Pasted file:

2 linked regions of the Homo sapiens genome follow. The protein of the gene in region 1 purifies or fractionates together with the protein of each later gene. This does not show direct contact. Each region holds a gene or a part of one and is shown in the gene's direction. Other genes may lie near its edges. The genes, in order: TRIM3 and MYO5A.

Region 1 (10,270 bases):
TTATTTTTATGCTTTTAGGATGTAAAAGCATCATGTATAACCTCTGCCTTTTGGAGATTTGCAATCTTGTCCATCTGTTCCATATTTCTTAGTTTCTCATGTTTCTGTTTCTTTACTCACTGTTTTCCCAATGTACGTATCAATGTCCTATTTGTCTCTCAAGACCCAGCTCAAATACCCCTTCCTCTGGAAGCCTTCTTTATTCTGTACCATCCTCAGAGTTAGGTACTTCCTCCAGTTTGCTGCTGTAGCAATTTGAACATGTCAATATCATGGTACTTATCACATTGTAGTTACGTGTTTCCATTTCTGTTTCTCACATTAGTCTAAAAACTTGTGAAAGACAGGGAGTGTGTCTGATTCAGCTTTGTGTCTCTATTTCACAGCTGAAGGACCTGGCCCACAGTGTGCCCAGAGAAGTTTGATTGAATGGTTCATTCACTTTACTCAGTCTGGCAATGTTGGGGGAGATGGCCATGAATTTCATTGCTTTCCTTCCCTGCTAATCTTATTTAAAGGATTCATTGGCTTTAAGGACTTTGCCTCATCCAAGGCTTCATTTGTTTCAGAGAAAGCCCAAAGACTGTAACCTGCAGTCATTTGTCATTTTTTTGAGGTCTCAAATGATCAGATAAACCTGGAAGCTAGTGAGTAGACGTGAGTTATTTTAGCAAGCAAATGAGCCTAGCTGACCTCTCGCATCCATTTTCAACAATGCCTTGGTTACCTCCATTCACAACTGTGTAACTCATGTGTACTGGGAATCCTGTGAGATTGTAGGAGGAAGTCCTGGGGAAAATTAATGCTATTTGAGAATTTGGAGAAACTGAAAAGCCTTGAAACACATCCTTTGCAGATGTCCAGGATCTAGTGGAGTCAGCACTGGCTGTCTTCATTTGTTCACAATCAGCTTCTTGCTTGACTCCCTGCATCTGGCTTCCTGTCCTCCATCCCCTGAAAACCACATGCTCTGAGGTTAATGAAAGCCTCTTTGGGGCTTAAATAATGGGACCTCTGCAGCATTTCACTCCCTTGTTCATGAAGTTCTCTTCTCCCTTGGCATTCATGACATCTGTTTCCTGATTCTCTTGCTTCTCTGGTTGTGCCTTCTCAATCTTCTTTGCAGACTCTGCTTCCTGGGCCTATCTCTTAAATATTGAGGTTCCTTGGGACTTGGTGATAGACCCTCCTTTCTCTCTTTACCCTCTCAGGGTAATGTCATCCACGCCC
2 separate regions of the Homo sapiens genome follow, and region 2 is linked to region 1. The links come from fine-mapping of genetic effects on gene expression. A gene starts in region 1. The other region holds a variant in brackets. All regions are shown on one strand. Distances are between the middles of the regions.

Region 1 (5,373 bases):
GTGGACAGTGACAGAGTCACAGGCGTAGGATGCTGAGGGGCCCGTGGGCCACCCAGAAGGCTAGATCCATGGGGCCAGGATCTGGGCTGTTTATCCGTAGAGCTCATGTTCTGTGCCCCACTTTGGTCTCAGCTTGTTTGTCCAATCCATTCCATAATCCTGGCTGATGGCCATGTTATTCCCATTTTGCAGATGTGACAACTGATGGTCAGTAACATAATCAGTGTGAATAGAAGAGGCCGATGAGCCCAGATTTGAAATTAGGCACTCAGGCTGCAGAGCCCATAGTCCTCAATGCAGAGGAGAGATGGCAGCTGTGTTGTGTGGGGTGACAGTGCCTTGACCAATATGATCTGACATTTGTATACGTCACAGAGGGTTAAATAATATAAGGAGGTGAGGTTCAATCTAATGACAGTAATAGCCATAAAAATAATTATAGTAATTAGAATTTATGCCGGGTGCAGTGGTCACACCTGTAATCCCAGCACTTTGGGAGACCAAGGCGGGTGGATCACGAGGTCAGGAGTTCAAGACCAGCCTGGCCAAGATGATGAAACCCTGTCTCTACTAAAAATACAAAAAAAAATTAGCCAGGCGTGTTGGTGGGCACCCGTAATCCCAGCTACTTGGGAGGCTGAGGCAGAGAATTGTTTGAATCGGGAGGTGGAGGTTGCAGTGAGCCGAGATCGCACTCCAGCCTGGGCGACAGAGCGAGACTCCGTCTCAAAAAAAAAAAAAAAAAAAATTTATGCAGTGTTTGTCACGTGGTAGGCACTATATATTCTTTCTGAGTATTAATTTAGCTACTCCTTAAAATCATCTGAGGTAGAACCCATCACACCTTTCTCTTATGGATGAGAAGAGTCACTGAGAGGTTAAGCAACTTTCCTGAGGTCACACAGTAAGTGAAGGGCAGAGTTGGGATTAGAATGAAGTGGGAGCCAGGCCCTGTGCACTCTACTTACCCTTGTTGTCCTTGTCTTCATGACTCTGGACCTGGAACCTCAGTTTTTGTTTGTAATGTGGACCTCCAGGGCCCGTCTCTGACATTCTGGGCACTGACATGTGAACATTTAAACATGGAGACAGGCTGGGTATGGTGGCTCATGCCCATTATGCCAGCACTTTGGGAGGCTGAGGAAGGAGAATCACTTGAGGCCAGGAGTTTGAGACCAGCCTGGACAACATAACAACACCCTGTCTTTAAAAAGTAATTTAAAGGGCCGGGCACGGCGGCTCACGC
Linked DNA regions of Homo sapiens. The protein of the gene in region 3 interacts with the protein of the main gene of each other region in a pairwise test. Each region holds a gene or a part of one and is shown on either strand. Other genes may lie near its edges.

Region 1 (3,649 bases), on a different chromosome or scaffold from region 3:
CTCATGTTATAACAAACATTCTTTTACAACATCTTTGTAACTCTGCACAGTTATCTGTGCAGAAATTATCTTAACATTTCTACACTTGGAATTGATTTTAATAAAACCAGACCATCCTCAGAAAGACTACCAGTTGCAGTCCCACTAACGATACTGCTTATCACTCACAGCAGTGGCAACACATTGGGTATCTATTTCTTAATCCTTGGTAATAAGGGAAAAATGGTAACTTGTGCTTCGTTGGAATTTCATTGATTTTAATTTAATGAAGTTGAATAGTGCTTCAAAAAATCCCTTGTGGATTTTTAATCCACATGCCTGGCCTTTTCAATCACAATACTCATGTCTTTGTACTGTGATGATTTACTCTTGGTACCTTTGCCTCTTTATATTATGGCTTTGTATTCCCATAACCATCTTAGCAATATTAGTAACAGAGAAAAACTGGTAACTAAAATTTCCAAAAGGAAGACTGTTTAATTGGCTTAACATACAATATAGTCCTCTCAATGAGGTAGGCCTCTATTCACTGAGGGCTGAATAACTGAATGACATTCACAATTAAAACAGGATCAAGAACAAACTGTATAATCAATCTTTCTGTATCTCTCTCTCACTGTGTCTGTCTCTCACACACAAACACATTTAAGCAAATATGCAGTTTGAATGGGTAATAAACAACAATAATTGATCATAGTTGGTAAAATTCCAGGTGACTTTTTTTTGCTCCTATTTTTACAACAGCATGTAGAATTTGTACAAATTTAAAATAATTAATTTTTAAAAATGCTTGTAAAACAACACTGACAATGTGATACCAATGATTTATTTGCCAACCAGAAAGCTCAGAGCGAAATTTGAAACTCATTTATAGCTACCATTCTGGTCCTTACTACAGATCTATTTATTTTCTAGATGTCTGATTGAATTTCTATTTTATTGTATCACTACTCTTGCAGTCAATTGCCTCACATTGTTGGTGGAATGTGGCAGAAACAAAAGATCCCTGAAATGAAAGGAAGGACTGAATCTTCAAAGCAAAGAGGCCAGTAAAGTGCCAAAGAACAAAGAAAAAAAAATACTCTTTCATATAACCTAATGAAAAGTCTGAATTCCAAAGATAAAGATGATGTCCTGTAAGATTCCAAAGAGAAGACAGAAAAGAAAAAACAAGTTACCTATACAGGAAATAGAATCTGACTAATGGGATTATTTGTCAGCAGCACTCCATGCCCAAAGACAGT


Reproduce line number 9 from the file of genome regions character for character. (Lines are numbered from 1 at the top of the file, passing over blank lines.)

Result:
CTCATGTTATAACAAACATTCTTTTACAACATCTTTGTAACTCTGCACAGTTATCTGTGCAGAAATTATCTTAACATTTCTACACTTGGAATTGATTTTAATAAAACCAGACCATCCTCAGAAAGACTACCAGTTGCAGTCCCACTAACGATACTGCTTATCACTCACAGCAGTGGCAACACATTGGGTATCTATTTCTTAATCCTTGGTAATAAGGGAAAAATGGTAACTTGTGCTTCGTTGGAATTTCATTGATTTTAATTTAATGAAGTTGAATAGTGCTTCAAAAAATCCCTTGTGGATTTTTAATCCACATGCCTGGCCTTTTCAATCACAATACTCATGTCTTTGTACTGTGATGATTTACTCTTGGTACCTTTGCCTCTTTATATTATGGCTTTGTATTCCCATAACCATCTTAGCAATATTAGTAACAGAGAAAAACTGGTAACTAAAATTTCCAAAAGGAAGACTGTTTAATTGGCTTAACATACAATATAGTCCTCTCAATGAGGTAGGCCTCTATTCACTGAGGGCTGAATAACTGAATGACATTCACAATTAAAACAGGATCAAGAACAAACTGTATAATCAATCTTTCTGTATCTCTCTCTCACTGTGTCTGTCTCTCACACACAAACACATTTAAGCAAATATGCAGTTTGAATGGGTAATAAACAACAATAATTGATCATAGTTGGTAAAATTCCAGGTGACTTTTTTTTGCTCCTATTTTTACAACAGCATGTAGAATTTGTACAAATTTAAAATAATTAATTTTTAAAAATGCTTGTAAAACAACACTGACAATGTGATACCAATGATTTATTTGCCAACCAGAAAGCTCAGAGCGAAATTTGAAACTCATTTATAGCTACCATTCTGGTCCTTACTACAGATCTATTTATTTTCTAGATGTCTGATTGAATTTCTATTTTATTGTATCACTACTCTTGCAGTCAATTGCCTCACATTGTTGGTGGAATGTGGCAGAAACAAAAGATCCCTGAAATGAAAGGAAGGACTGAATCTTCAAAGCAAAGAGGCCAGTAAAGTGCCAAAGAACAAAGAAAAAAAAATACTCTTTCATATAACCTAATGAAAAGTCTGAATTCCAAAGATAAAGATGATGTCCTGTAAGATTCCAAAGAGAAGACAGAAAAGAAAAAACAAGTTACCTATACAGGAAATAGAATCTGACTAATGGGATTATTTGTCAGCAGCACTCCATGCCCAAAGACAGT